For the greatest number exceeds the next least by one. Then there are Plato and Aristotle — not that I am about to go through all that the philosophers have said about God , as if I wished to exhibit a complete summary of their opinions; for I know that, as you excel all men in intelligence and in the power of your rule, in the same proportion do you surpass them all in an accurate acquaintance with all learning, cultivating as you do each several branch with more success than even those who have devoted themselves exclusively to any one.

But, inasmuch as it is impossible to demonstrate without the citation of names that we are not alone in confining the notion of God to unity, I have ventured on an enumeration of opinions. Plato , then, says, To find out the Maker and Father of this universe is difficult; and, when found, it is impossible to declare Him to all, conceiving of one uncreated and eternal God.

And if he recognises others as well, such as the sun, moon, and stars, yet he recognises them as created: gods, offspring of gods, of whom I am the Maker, and the Father of works which are indissoluble apart from my will; but whatever is compounded can be dissolved.

If, therefore, Plato is not an atheist for conceiving of one uncreated God , the Framer of the universe , neither are we atheists who acknowledge and firmly hold that He is God who has framed all things by the Logos , and holds them in being by His Spirit. The Stoics also, although by the appellations they employ to suit the changes of matter, which they say is permeated by the Spirit of God , they multiply the Deity in name, yet in reality they consider God to be one.

Chapter 7. Superiority of the Christian Doctrine Respecting God. Since, therefore, the unity of the Deity is confessed by almost all, even against their will, when they come to treat of the first principles of the universe , and we in our turn likewise assert that He who arranged this universe is God — why is it that they can say and write with impunity what they please concerning the Deity, but that against us a law lies in force, though we are able to demonstrate what we apprehend and justly believe , namely that there is one God , with proofs and reason accordant with truth?

For poets and philosophers , as to other subjects so also to this, have applied themselves in the way of conjecture, moved, by reason of their affinity with the afflatus from God , each one by his own soul , to try whether he could find out and apprehend the truth ; but they have not been found competent fully to apprehend it, because they thought fit to learn, not from God concerning God , but each one from himself; hence they came each to his own conclusion respecting God , and matter, and forms, and the world.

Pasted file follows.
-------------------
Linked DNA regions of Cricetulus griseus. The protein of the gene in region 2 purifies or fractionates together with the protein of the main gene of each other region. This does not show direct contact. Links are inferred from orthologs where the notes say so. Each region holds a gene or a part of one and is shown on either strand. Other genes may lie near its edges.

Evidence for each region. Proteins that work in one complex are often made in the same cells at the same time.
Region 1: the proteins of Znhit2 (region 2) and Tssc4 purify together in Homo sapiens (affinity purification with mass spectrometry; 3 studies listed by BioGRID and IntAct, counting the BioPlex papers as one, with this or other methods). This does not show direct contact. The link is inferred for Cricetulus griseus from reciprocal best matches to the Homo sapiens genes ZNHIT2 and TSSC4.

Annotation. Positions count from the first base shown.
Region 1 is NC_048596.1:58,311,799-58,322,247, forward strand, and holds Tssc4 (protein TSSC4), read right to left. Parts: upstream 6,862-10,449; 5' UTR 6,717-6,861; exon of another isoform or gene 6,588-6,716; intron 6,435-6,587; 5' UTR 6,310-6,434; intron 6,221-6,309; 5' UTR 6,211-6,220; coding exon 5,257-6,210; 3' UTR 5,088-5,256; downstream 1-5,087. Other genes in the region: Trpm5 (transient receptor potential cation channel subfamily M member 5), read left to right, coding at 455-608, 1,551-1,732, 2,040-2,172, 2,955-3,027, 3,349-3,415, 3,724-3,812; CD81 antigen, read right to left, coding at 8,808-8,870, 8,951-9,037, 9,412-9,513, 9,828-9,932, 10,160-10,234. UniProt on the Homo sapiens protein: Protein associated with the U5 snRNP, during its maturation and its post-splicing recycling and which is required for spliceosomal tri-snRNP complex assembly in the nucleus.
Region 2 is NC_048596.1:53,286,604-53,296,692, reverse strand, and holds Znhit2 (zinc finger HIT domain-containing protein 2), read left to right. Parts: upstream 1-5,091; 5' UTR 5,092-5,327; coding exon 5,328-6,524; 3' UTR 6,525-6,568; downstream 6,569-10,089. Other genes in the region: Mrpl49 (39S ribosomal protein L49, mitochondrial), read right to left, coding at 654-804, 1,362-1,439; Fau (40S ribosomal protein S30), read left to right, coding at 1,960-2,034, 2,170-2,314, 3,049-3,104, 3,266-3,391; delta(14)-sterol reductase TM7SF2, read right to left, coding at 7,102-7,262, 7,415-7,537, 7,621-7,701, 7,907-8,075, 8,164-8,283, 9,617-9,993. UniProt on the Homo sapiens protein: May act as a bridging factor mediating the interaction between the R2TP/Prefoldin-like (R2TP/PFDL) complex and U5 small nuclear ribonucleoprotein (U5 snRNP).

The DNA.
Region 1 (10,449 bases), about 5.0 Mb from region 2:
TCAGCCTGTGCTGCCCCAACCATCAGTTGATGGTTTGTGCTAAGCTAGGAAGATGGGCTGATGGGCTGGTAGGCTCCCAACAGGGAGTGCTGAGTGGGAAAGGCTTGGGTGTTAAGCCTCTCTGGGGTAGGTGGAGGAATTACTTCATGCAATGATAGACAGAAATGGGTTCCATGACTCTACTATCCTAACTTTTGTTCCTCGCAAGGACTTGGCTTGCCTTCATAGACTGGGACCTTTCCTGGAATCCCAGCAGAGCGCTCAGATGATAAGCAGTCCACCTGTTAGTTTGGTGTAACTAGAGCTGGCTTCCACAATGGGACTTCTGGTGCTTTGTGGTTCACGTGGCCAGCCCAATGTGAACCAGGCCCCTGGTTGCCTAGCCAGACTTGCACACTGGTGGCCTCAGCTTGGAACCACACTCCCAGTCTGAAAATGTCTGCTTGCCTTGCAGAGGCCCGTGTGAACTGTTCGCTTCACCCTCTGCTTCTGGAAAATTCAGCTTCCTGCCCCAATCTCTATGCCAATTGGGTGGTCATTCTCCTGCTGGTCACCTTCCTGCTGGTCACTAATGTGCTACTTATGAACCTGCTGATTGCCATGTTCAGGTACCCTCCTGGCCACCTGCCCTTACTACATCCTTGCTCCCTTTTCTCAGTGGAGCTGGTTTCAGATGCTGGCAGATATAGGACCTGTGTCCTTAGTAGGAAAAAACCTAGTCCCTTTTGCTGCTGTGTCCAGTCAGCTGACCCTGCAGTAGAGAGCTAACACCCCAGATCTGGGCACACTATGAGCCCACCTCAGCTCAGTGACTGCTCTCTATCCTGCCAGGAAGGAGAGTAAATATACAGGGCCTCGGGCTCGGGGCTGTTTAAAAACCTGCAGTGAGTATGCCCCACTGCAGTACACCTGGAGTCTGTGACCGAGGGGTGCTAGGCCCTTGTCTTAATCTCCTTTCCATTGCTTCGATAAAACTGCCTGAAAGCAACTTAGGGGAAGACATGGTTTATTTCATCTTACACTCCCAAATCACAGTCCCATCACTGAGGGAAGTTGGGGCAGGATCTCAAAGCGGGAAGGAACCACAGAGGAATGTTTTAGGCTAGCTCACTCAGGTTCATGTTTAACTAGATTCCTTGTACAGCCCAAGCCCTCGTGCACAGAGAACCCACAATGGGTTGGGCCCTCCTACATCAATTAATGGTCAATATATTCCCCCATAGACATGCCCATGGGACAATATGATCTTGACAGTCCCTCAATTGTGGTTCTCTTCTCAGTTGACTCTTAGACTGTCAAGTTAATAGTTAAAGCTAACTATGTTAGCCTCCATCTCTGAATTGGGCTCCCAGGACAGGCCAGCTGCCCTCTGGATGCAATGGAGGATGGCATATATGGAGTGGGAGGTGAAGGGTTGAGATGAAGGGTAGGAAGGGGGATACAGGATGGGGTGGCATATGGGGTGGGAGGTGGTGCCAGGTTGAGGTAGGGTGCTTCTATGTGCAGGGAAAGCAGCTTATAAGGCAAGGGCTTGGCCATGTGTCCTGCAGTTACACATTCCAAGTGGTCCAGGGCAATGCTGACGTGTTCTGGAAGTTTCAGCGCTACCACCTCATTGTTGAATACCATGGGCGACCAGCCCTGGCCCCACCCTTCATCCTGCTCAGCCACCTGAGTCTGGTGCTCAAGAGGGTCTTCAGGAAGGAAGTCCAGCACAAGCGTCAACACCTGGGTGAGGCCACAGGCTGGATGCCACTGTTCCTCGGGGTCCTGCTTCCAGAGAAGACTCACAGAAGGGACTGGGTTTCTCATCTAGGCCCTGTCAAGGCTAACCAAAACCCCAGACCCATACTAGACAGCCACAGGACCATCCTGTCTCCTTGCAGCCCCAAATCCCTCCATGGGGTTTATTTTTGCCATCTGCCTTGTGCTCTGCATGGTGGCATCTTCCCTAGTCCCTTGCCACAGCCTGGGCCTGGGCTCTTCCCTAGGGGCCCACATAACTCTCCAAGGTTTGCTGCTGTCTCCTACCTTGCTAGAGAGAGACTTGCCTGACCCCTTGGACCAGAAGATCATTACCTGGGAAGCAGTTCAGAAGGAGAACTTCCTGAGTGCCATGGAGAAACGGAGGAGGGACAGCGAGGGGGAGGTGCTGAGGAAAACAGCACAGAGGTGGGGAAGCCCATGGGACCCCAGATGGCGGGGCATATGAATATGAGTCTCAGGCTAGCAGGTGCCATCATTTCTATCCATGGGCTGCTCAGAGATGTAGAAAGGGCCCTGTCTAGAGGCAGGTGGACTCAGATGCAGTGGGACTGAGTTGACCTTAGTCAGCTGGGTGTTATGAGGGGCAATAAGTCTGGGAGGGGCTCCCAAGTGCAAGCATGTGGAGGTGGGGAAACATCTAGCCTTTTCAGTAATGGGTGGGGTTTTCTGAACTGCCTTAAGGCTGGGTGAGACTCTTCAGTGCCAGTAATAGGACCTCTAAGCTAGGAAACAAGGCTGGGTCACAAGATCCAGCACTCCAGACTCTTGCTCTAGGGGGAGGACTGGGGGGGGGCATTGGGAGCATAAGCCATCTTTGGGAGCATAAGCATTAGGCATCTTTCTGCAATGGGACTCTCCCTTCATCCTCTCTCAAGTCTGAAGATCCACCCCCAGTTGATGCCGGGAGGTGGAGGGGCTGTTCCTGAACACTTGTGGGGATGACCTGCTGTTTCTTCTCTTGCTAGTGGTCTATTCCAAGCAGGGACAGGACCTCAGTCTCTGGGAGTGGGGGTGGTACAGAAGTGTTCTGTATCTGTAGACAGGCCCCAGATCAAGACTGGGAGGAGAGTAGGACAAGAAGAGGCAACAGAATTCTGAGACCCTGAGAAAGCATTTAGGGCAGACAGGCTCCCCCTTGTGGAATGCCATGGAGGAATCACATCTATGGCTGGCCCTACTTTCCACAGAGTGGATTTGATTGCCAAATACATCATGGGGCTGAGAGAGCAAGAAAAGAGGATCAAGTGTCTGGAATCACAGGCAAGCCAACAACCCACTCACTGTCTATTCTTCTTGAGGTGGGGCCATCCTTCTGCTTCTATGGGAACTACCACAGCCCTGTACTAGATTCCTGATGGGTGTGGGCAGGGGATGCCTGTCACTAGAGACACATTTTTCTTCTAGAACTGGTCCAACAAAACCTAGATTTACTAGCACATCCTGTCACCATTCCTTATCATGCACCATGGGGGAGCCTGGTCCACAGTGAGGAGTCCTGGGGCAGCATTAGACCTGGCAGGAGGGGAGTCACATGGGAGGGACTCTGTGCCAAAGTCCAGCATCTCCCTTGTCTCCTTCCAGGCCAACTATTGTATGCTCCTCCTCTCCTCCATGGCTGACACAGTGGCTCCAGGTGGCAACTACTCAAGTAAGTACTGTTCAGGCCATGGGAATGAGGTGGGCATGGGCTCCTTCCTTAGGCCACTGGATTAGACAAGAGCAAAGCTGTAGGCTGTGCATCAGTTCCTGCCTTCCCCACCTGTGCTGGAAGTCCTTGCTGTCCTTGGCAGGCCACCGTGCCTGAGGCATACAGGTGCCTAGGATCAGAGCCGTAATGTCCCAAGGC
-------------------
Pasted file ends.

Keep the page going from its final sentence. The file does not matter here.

But we have for witnesses of the things we apprehend and believe , prophets , men who have pronounced concerning God and the things of God , guided by the Spirit of God. Chapter 8. Absurdities of Polytheism. As regards, then, the doctrine that there was from the beginning one God , the Maker of this universe , consider it in this wise, that you may be acquainted with the argumentative grounds also of our faith. If there were from the beginning two or more gods, they were either in one and the same place, or each of them separately in his own.

In one and the same place they could not be. For, if they are gods, they are not alike; but because they are uncreated they are unlike: for created things are like their patterns; but the uncreated are unlike, being neither produced from any one, nor formed after the pattern of any one.

Hand and eye and foot are parts of one body, making up together one man: is God in this sense one? And indeed Socrates was compounded and divided into parts, just because he was created and perishable; but God is uncreated, and, impassible, and indivisible — does not, therefore, consist of parts.

But if, on the contrary, each of them exists separately, since He that made the world is above the things created, and about the things He has made and set in order, where can the other or the rest be? For if the world, being made spherical, is confined within the circles of heaven, and the Creator of the world is above the things created, managing that by His providential care of these, what place is there for the second god, or for the other gods?

For he is not in the world, because it belongs to the other; nor about the world, for God the Maker of the world is above it. But if he is neither in the world nor about the world for all that surrounds it is occupied by this one , where is he? Is he above the world and [the first] God? In another world, or about another? But if he is in another or about another, then he is not about us, for he does not govern the world; nor is his power great, for he exists in a circumscribed space.

But if he is neither in another world for all things are filled by the other , nor about another for all things are occupied by the other , he clearly does not exist at all, for there is no place in which he can be. Or what does he do, seeing there is another to whom the world belongs, and he is above the Maker of the world, and yet is neither in the world nor about the world?